Homeworkers become teamworkers whilst getting down and dirty in Newport

Legal & General homeworkers from every corner of the UK got together recently to make a care home in Caerleon a lovelier place – and emerged as muddy mates at the end of their long hard day.

It would be hard to think up a better way of getting homeworkers to be team workers – and doing something positive for the community at the same time.

- Mark Williams,
Team Development Manager
Volunteers from L&G’s Intermediary Division descended on Newport from as far afield as Newcastle and Northern Ireland to take part in a Team Challenge event coordinated by Business in the Community Cymru. 

Many of the 27 volunteers were meeting each other for the first time as they split into five teams, each containing a mix of people from across the division and the UK, and got down to work sprucing up Abbeyfield's Eleanor Hodson House care home.  Volunteering gave L&G the perfect way to bring teams spread across the country together to develop their own communication and team working skills.

My job is very pressurised but I feel that volunteering in an area outside my usual sphere of work is an excellent escape and opportunity to give something back. I hope that seeing us do great work like this will encourage others to do the same.

- Amanda Thomas,
Key Relationship Manager, L&G, based in Chester
Mark Williams, Team Development Manager at L&G, explained that it could often be challenging for homeworkers to operate as a team because of the geographic distance between them and their colleagues. 

“Homeworkers can occasionally feel isolated as they don’t benefit from the camaraderie that comes naturally from working side by side with colleagues from day to day." he said, but went on: Meeting up in person, putting a face to the name and working as a team helped bring them together.  Tackling a community project together is a perfect way of getting all staff to feel included.  We felt that the day really built bridges, led to the creation of new friendships and sustained existing friendships among the team”.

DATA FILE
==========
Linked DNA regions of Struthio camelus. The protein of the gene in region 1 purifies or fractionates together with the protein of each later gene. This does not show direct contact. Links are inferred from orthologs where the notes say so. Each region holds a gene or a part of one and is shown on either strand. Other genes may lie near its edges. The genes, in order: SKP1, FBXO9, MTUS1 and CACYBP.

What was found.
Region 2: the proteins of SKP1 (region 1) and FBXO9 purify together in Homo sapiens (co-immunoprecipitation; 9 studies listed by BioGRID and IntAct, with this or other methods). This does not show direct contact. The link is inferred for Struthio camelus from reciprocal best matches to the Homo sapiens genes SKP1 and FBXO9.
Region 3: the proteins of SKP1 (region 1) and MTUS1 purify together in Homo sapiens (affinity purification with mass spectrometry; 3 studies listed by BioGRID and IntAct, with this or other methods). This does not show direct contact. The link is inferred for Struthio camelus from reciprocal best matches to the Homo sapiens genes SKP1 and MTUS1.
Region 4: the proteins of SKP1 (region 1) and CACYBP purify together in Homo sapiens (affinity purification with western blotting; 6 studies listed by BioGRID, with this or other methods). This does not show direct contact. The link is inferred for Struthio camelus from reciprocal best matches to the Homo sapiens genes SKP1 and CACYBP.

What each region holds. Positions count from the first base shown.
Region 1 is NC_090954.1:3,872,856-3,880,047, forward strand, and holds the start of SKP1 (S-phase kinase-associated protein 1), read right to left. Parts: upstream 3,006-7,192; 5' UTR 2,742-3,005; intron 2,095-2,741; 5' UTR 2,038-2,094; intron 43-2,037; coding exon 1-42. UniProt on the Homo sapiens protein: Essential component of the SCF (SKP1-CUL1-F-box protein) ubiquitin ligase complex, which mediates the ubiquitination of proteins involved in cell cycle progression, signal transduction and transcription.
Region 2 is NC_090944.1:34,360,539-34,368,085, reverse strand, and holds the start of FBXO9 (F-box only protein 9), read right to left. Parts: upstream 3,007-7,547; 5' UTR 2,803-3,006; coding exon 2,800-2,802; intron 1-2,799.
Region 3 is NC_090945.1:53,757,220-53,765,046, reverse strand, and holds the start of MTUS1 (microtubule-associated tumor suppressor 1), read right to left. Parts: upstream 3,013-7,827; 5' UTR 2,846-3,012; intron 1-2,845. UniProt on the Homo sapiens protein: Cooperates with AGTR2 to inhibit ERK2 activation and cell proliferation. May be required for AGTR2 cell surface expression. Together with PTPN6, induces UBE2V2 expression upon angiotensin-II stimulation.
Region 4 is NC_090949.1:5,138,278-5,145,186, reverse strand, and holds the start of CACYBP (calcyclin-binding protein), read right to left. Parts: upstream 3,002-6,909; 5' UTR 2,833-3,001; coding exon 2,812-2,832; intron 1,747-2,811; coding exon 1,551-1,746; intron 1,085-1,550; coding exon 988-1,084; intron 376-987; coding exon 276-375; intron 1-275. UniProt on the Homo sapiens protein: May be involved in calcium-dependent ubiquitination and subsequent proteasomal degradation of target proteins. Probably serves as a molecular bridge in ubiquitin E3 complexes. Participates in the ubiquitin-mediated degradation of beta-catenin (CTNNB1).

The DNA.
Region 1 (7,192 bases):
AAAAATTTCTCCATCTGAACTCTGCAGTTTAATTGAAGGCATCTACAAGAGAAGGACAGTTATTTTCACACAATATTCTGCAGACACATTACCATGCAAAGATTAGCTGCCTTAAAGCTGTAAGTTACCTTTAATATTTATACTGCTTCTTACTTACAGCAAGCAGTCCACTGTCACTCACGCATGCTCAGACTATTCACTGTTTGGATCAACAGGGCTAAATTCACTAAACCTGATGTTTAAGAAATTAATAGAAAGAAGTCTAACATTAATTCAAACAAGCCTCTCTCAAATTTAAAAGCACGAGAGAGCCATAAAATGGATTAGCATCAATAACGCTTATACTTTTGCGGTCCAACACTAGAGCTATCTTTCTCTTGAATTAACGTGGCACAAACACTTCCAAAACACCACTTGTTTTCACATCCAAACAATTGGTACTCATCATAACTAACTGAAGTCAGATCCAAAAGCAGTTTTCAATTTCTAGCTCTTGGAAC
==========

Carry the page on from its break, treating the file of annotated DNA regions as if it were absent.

Mark, along with his fellow team leader Key Relationship Manager Jason Howells, felt that, even though many of the volunteers don’t work together on a regular basis, the team pulled together and ran with their brief.

I was looking forward to having a bit of fun today, and it really has been fun. My colleagues and I work extremely hard in the office and, whilst this is hard work too, it’s a refreshing change to be toiling outside.

- Bob Adams,
Key Relationship Manager, L&G, based in Kent
The volunteers painted fences, planted flower beds, decorated the care home's day room and improved its staff area. Their work was very much appreciated by the home's staff, with its General Manager, Phillip Adams saying, "The staff and residents enjoyed having the team around all day and the work completed has made a real difference and taken a lot of pressure off our maintenance team”.

Volunteers not only got to meet to talk about something other than insurance but also learnt new gardening and decorating skills, enjoying the physical graft that had taken them away from their desk jobs for the day.  The day also exercised their ability to work as one team and to operate within very tight deadlines, and everyone was proud of the team’s achievements.

Why volunteer?

Volunteering is one of the most enduring ways businesses can support communities in Wales – and also creates opportunities to develop skills that employees can take back into their business. Last year, nearly 2,000 employees from 70 different companies across Wales gave their time, energy, skill and passion to support more than 140,000 community groups, local charities and schools.  Employees taking part in Give & Gain Day last year in Wales overwhelmingly said that the time they spent volunteering was rewarded by the benefits of the experience (96%); 77% of employees said they developed their own skills and 82% of those who took part said they felt more committed to their employer as a result.

This excellent collaboration between Legal & General homeworkers and Abbeyfield’s Eleanor Hodson House nursing home illustrates perfectly how volunteering benefits both business and the community.  Volunteering is a fantastic team-building exercise which also brings practical benefits to communities.  What comes through very strongly on this occasion is how volunteering helped to create strong bonds between remote workers - skills and experiences they can take back to the office, for the benefit of the business”  - Matt Appleby, Director of Business in the Community Cymru.

Companies interested in finding out more about the benefits of employee volunteering can get in contact with Jill Salter who leads BITC Cymru’s Community Impact team (jill.salter@bitc.org.uk / 029 2078 0058).